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Protests across China, Japanese Diplomatic Shake-up

The Senkaku/Diaoyu Islands dispute between China and Japan is heating up. The biggest anti-Japan protests in years erupted in China this weekend in response to 150 Japanese activists who attended a commemoration for Japan’s war dead there, reports the Financial Times:

Chinese protestors gathered in dozens of cities, in some cases vandalising Japanese-made cars and retail outlets. About 1,000 people marched in the southern city of Shenzhen, overturning a Japanese-made police vehicle and attacking a Japanese restaurant, according to Xinhua, the Chinese state news agency.

And we can expect more to come. September 18 is the the 81st anniversary of the Mukden incident, Japan’s pretext for invading northern China in 1931. The same Chinese activists from Hong Kong who first landed on the island plan to organize protests at Japanese embassies across the world on this anniversary, according to the New York Times.

These are scary moments in the Game of Thrones. America’s interest is to push toward orderly and fair settlement of all claims. One possible measure would be to encourage negotiations on sharing resources, so that the nations of the region can benefit from the under-sea resources even before final decisions about sovereignty are made.

But the chances of economic diplomacy prevailing seem to be fading somewhat, as Japan is preparing to replace its current ambassador to China, Uichiro Niwa, with a career government bureaucrat likely to toe a more hawkish line on the Senkakus. The Daily Yomiuri has the details:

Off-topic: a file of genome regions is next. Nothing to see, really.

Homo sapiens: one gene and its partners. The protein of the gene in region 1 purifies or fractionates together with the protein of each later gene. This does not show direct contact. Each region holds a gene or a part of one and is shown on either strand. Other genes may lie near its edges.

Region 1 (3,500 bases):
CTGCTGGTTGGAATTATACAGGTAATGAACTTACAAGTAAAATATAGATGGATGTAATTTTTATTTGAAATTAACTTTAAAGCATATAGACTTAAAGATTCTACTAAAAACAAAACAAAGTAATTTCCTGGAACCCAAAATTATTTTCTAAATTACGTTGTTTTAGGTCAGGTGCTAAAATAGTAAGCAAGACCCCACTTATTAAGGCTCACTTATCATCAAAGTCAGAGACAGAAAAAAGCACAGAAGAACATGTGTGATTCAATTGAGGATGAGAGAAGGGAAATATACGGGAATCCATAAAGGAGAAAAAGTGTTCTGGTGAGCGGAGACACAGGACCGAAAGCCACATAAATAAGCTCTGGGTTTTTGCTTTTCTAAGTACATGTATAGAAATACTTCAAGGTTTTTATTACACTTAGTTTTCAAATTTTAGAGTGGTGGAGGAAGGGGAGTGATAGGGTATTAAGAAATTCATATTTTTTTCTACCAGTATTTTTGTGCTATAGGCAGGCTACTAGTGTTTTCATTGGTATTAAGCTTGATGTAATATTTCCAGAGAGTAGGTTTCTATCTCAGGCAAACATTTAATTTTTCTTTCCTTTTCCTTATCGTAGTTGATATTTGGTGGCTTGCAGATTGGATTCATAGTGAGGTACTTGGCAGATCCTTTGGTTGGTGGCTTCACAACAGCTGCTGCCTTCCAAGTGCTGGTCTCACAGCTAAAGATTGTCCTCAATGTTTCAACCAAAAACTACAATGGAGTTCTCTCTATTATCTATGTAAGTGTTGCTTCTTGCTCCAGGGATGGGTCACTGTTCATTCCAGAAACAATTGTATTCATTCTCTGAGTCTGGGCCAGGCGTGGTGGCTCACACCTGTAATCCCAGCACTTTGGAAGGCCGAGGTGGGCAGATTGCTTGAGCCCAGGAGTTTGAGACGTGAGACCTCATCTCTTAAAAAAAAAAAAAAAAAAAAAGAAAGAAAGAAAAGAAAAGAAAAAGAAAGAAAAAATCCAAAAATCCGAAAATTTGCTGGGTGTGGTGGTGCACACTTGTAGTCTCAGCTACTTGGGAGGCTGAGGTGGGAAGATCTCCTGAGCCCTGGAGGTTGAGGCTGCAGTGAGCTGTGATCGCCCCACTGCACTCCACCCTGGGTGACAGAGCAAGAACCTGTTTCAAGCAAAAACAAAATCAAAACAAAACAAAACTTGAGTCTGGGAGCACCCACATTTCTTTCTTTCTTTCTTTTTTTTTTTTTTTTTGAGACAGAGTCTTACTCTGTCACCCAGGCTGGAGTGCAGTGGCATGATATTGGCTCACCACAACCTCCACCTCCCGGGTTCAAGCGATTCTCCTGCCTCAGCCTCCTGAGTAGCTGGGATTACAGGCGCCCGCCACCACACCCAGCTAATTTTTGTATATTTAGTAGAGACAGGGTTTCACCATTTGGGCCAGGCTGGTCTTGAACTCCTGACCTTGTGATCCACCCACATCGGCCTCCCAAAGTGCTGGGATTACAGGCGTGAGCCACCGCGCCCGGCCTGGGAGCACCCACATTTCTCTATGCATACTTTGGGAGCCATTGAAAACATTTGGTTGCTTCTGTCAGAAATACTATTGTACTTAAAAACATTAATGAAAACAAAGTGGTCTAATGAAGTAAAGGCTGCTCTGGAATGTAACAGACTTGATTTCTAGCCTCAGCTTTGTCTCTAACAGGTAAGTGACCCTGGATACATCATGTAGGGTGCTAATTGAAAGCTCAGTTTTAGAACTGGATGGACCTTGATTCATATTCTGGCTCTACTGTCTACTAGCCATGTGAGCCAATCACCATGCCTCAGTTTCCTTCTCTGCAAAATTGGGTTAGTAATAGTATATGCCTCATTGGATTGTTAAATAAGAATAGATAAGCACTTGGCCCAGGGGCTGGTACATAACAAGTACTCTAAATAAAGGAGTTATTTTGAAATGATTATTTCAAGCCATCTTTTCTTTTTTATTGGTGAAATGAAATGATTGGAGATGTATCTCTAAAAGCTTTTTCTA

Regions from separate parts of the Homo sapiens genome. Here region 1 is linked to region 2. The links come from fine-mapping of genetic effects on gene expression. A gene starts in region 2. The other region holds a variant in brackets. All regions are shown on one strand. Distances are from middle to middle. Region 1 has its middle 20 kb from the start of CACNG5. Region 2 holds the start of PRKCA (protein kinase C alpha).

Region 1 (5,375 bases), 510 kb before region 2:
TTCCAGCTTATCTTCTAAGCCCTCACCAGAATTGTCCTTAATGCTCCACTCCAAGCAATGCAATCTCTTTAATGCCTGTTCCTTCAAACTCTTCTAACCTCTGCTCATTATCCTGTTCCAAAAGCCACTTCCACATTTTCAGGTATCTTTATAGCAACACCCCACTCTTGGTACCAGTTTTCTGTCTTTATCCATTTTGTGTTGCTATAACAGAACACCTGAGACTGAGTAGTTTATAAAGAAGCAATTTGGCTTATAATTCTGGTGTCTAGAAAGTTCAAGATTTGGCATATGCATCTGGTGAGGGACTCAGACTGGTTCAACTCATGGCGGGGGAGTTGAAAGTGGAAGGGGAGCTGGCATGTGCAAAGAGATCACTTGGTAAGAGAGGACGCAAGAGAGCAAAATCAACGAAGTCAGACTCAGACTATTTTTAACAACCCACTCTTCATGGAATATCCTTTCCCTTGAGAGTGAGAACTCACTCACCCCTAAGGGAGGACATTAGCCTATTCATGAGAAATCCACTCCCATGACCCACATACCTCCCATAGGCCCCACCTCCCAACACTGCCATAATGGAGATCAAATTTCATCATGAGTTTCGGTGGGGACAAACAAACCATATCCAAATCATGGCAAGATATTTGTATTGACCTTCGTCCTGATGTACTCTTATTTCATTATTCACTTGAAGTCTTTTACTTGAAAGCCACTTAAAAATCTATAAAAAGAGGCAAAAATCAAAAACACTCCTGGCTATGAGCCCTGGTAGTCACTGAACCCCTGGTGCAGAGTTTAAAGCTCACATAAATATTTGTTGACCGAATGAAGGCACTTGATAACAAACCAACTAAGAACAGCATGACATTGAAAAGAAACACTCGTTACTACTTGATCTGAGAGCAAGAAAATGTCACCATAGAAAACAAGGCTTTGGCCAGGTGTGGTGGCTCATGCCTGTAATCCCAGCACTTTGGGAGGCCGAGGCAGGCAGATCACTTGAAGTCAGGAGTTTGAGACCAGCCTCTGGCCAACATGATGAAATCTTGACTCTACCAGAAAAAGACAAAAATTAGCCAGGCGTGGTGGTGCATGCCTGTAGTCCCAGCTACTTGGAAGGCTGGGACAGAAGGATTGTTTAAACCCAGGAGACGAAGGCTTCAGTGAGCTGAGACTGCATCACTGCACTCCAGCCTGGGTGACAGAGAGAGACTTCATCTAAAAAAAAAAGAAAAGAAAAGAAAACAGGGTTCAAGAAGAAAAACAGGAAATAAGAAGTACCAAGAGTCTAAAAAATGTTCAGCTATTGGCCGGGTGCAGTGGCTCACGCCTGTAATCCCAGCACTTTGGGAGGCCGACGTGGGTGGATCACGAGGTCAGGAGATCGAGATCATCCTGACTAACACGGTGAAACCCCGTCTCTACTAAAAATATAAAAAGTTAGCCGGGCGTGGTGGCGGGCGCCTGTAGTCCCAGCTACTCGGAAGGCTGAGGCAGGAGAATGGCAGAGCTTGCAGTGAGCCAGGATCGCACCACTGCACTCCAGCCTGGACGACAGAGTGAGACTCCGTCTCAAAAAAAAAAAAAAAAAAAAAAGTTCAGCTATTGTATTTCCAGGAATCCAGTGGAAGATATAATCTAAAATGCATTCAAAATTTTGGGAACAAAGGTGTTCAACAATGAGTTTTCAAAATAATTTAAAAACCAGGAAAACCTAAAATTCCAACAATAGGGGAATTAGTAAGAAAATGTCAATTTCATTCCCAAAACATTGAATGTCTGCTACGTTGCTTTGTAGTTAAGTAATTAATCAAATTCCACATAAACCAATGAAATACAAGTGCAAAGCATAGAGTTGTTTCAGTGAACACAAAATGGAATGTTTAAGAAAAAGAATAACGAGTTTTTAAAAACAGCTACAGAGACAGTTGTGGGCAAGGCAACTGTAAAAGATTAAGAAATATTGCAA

In June this year, Niwa caused a furor when he said in an interview with the Financial Times that the Tokyo metropolitan government’s plan to purchase some of the Senkaku Islands would “result in an extremely grave crisis in relations between Japan and China.”

Tokyo Gov. Shintaro Ishihara demanded Niwa be dismissed as ambassador to China, saying he failed to pay due attention to the fact that the Senkaku Islands are an integral part of Japanese territory.

Calls for Niwa’s dismissal also mounted from both the ruling and opposition parties, saying he was unqualified to represent national interests.

We should have no illusions about the strength and bitterness of the passions these issues evoke. Countries have gone to war for far less.

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  • Luke Lea

    Draw a line through the principal axis of the islands and grant seabed on one side of the line to China and on the other to Japan? Where there are three or four claimants do a pie chart.

  • Luke Lea

    Here’s a nice image of the stakes:

  • Luke Lea

    A little research shows those islands were claimed by Japan in 1895 at the same time they laid claim to Formosa. China has a case.

  • lester

    It is pretty amazing how close two nations can get to war over some speculative offshore gas fields, but our intellectuals on the left in the USA do not bother to use what we know we have beneath our lands and seas.

    Just amazing.

  • lester

    Maybe we should declare war on Japan. Surrender immediately. Have them institute full bore US domestic energy production, onshore and offshore, then declare independence. That is probably what it will take to overcome the stupidity of the demorat party and the greenweenies.